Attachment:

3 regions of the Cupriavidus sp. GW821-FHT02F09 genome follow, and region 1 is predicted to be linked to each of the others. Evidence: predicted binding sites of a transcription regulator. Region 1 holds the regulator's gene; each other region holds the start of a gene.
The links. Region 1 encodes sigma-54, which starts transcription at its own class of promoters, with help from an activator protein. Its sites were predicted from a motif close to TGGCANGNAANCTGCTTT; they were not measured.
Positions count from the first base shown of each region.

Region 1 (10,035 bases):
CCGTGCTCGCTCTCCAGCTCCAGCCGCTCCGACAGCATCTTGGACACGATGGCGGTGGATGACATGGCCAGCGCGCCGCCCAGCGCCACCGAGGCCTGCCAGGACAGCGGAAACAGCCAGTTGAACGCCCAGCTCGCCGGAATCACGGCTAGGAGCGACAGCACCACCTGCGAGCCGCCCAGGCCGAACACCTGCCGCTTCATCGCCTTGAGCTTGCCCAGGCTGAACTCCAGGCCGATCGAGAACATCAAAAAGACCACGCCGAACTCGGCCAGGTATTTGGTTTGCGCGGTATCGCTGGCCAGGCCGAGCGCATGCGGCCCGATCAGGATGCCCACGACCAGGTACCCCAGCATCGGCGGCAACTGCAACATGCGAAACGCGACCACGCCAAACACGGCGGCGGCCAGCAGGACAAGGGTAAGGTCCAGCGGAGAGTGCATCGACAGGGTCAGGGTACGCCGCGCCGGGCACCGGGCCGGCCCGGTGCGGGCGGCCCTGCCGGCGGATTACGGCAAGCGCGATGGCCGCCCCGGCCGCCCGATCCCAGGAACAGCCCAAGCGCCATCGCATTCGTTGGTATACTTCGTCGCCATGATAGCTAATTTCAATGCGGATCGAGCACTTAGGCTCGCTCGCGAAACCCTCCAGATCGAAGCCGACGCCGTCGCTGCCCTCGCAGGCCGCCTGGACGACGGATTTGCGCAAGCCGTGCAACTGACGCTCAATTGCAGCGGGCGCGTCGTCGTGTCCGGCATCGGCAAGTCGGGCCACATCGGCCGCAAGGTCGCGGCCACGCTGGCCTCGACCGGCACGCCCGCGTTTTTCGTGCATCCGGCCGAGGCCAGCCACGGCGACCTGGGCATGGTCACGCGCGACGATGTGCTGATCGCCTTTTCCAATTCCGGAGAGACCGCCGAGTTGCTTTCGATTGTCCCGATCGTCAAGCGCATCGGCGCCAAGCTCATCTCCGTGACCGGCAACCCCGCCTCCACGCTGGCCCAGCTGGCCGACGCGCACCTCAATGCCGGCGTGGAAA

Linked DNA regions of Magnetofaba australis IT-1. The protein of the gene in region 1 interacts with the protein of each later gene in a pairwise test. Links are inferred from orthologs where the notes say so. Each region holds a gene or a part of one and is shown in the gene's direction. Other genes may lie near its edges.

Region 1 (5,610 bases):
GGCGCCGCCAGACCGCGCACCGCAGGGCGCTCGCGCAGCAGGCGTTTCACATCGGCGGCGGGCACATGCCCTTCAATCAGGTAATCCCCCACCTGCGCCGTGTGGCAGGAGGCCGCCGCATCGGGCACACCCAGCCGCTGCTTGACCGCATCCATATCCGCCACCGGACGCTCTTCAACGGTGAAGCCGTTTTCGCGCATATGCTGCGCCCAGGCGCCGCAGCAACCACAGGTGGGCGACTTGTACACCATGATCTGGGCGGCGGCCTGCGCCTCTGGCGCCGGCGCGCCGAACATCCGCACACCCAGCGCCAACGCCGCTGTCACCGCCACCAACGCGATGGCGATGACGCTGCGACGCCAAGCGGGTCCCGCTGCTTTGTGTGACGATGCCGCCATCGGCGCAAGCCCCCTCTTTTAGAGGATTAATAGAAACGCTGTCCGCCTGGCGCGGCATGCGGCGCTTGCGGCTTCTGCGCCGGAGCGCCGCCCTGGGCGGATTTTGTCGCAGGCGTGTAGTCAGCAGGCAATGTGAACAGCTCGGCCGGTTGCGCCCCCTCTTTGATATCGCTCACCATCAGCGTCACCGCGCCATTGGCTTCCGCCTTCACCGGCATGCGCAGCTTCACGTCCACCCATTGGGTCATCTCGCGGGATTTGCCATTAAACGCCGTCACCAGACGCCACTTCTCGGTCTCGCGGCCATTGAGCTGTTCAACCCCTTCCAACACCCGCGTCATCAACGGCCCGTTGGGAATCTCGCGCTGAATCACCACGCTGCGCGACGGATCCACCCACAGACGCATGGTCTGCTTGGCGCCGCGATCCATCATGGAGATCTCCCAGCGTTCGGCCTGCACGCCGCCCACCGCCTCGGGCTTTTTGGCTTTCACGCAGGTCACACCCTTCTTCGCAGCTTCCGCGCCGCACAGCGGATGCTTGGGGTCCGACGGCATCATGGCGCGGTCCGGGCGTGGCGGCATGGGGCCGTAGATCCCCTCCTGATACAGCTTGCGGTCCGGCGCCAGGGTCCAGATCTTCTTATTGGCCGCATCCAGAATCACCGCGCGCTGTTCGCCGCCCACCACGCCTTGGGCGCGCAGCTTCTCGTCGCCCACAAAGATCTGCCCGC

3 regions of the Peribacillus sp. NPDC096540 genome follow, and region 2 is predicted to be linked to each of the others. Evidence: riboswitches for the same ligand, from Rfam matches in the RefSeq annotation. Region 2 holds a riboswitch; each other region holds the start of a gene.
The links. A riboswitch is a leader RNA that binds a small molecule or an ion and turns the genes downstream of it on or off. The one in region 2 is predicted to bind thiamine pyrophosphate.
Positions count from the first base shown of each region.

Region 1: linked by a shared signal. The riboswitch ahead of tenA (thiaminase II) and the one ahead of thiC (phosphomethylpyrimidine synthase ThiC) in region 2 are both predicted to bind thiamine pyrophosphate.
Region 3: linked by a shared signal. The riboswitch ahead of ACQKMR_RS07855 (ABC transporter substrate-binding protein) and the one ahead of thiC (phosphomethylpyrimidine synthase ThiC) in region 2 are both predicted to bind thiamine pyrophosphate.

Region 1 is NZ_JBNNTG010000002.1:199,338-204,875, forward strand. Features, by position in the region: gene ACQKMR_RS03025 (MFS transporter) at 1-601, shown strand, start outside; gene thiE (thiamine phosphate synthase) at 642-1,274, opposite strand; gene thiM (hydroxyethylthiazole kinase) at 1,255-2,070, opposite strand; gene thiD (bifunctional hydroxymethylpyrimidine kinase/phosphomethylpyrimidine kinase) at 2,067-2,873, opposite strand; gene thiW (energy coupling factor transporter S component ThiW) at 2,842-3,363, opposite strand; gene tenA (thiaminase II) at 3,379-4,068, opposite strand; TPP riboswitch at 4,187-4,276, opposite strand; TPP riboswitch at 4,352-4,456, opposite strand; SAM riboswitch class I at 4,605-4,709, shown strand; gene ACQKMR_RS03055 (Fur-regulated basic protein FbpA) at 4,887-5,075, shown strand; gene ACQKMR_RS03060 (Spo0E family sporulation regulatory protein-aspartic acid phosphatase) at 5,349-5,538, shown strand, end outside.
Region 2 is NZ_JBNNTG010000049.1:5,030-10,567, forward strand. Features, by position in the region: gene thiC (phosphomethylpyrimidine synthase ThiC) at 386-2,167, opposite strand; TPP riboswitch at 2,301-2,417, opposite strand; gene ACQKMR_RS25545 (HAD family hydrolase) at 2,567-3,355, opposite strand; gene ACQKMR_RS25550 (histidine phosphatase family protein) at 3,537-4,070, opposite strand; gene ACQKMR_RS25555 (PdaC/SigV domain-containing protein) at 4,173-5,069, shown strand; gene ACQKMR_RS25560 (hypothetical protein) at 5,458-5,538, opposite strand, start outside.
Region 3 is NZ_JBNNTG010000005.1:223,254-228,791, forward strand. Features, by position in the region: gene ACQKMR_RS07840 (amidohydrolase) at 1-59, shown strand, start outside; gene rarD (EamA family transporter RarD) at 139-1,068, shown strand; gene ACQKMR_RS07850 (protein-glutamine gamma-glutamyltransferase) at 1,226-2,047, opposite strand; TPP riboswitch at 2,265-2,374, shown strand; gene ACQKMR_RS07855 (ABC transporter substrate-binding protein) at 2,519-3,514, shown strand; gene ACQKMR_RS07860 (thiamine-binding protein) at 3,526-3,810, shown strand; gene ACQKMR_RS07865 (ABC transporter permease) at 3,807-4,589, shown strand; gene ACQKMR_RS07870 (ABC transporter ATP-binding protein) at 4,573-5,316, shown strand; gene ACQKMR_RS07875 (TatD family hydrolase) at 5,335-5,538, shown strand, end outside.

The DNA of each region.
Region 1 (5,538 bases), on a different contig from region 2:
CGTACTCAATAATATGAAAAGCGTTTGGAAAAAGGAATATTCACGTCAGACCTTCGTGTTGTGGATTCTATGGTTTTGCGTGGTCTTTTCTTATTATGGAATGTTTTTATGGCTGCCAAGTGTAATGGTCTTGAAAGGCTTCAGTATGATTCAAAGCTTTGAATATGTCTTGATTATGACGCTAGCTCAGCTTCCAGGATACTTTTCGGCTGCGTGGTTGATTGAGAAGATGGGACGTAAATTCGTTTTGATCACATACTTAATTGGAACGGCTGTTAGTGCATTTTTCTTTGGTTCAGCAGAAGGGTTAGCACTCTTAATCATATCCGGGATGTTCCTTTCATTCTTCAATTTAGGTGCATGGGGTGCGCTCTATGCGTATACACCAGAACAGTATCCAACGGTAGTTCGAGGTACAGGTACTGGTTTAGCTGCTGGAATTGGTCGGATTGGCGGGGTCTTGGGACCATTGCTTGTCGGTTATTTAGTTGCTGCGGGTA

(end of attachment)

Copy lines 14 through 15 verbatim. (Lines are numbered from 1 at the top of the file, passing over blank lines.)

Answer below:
Region 1 is NZ_JBNNTG010000002.1:199,338-204,875, forward strand. Features, by position in the region: gene ACQKMR_RS03025 (MFS transporter) at 1-601, shown strand, start outside; gene thiE (thiamine phosphate synthase) at 642-1,274, opposite strand; gene thiM (hydroxyethylthiazole kinase) at 1,255-2,070, opposite strand; gene thiD (bifunctional hydroxymethylpyrimidine kinase/phosphomethylpyrimidine kinase) at 2,067-2,873, opposite strand; gene thiW (energy coupling factor transporter S component ThiW) at 2,842-3,363, opposite strand; gene tenA (thiaminase II) at 3,379-4,068, opposite strand; TPP riboswitch at 4,187-4,276, opposite strand; TPP riboswitch at 4,352-4,456, opposite strand; SAM riboswitch class I at 4,605-4,709, shown strand; gene ACQKMR_RS03055 (Fur-regulated basic protein FbpA) at 4,887-5,075, shown strand; gene ACQKMR_RS03060 (Spo0E family sporulation regulatory protein-aspartic acid phosphatase) at 5,349-5,538, shown strand, end outside.
Region 2 is NZ_JBNNTG010000049.1:5,030-10,567, forward strand. Features, by position in the region: gene thiC (phosphomethylpyrimidine synthase ThiC) at 386-2,167, opposite strand; TPP riboswitch at 2,301-2,417, opposite strand; gene ACQKMR_RS25545 (HAD family hydrolase) at 2,567-3,355, opposite strand; gene ACQKMR_RS25550 (histidine phosphatase family protein) at 3,537-4,070, opposite strand; gene ACQKMR_RS25555 (PdaC/SigV domain-containing protein) at 4,173-5,069, shown strand; gene ACQKMR_RS25560 (hypothetical protein) at 5,458-5,538, opposite strand, start outside.